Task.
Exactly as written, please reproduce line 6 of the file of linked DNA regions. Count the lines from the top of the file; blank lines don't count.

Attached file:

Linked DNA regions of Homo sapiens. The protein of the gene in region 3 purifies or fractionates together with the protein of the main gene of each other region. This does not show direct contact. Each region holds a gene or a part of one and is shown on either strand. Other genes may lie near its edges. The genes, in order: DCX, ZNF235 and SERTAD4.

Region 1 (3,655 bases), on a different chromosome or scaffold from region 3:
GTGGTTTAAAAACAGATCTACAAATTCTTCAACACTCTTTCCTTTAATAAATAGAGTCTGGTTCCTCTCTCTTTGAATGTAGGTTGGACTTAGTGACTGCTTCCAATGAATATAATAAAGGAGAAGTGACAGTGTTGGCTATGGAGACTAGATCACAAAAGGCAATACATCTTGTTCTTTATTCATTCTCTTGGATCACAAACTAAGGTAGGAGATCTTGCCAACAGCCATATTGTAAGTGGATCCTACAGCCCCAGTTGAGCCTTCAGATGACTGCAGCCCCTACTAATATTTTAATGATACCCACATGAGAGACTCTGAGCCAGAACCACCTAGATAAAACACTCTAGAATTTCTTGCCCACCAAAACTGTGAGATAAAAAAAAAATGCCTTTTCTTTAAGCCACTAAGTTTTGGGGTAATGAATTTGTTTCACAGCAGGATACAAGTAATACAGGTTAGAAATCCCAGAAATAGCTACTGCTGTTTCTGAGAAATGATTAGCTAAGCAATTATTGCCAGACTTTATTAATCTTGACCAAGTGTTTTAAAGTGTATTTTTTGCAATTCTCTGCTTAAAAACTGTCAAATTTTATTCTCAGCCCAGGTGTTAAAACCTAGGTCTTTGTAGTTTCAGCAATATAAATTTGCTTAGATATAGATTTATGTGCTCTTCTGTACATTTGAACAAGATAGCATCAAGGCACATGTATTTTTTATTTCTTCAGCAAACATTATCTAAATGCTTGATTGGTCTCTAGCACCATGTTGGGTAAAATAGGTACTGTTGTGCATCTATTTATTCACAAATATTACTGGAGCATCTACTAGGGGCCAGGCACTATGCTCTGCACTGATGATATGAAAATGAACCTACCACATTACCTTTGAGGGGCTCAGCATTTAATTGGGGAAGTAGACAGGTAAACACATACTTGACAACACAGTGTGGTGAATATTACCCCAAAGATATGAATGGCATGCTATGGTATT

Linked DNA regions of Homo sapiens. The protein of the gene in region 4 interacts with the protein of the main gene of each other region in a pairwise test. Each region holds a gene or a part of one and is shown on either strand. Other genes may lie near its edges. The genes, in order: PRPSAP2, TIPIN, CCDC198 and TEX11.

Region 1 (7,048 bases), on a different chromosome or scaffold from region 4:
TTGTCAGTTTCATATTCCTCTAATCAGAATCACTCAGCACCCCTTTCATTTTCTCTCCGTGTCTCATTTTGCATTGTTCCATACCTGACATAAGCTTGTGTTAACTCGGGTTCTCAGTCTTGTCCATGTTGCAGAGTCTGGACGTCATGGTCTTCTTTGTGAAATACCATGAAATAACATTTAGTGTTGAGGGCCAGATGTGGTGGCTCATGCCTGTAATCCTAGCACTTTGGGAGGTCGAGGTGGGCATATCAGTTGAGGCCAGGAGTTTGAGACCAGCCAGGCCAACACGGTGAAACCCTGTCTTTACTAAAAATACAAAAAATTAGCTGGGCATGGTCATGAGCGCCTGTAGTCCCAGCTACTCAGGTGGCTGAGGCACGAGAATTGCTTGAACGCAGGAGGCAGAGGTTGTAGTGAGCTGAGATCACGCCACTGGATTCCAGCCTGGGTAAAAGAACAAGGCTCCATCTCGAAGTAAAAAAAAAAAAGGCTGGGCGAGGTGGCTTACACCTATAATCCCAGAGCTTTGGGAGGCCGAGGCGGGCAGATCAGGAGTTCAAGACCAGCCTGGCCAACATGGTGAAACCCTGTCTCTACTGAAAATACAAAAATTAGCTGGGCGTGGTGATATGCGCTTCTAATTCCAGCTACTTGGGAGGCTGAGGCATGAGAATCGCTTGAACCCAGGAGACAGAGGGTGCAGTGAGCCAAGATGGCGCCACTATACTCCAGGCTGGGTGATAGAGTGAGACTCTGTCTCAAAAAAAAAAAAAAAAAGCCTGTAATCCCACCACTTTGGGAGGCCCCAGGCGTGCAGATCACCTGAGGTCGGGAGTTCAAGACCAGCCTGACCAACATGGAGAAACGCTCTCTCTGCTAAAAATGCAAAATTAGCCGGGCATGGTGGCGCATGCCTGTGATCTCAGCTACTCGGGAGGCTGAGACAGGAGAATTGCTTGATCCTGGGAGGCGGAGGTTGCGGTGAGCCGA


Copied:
TTGTCAGTTTCATATTCCTCTAATCAGAATCACTCAGCACCCCTTTCATTTTCTCTCCGTGTCTCATTTTGCATTGTTCCATACCTGACATAAGCTTGTGTTAACTCGGGTTCTCAGTCTTGTCCATGTTGCAGAGTCTGGACGTCATGGTCTTCTTTGTGAAATACCATGAAATAACATTTAGTGTTGAGGGCCAGATGTGGTGGCTCATGCCTGTAATCCTAGCACTTTGGGAGGTCGAGGTGGGCATATCAGTTGAGGCCAGGAGTTTGAGACCAGCCAGGCCAACACGGTGAAACCCTGTCTTTACTAAAAATACAAAAAATTAGCTGGGCATGGTCATGAGCGCCTGTAGTCCCAGCTACTCAGGTGGCTGAGGCACGAGAATTGCTTGAACGCAGGAGGCAGAGGTTGTAGTGAGCTGAGATCACGCCACTGGATTCCAGCCTGGGTAAAAGAACAAGGCTCCATCTCGAAGTAAAAAAAAAAAAGGCTGGGCGAGGTGGCTTACACCTATAATCCCAGAGCTTTGGGAGGCCGAGGCGGGCAGATCAGGAGTTCAAGACCAGCCTGGCCAACATGGTGAAACCCTGTCTCTACTGAAAATACAAAAATTAGCTGGGCGTGGTGATATGCGCTTCTAATTCCAGCTACTTGGGAGGCTGAGGCATGAGAATCGCTTGAACCCAGGAGACAGAGGGTGCAGTGAGCCAAGATGGCGCCACTATACTCCAGGCTGGGTGATAGAGTGAGACTCTGTCTCAAAAAAAAAAAAAAAAAGCCTGTAATCCCACCACTTTGGGAGGCCCCAGGCGTGCAGATCACCTGAGGTCGGGAGTTCAAGACCAGCCTGACCAACATGGAGAAACGCTCTCTCTGCTAAAAATGCAAAATTAGCCGGGCATGGTGGCGCATGCCTGTGATCTCAGCTACTCGGGAGGCTGAGACAGGAGAATTGCTTGATCCTGGGAGGCGGAGGTTGCGGTGAGCCGA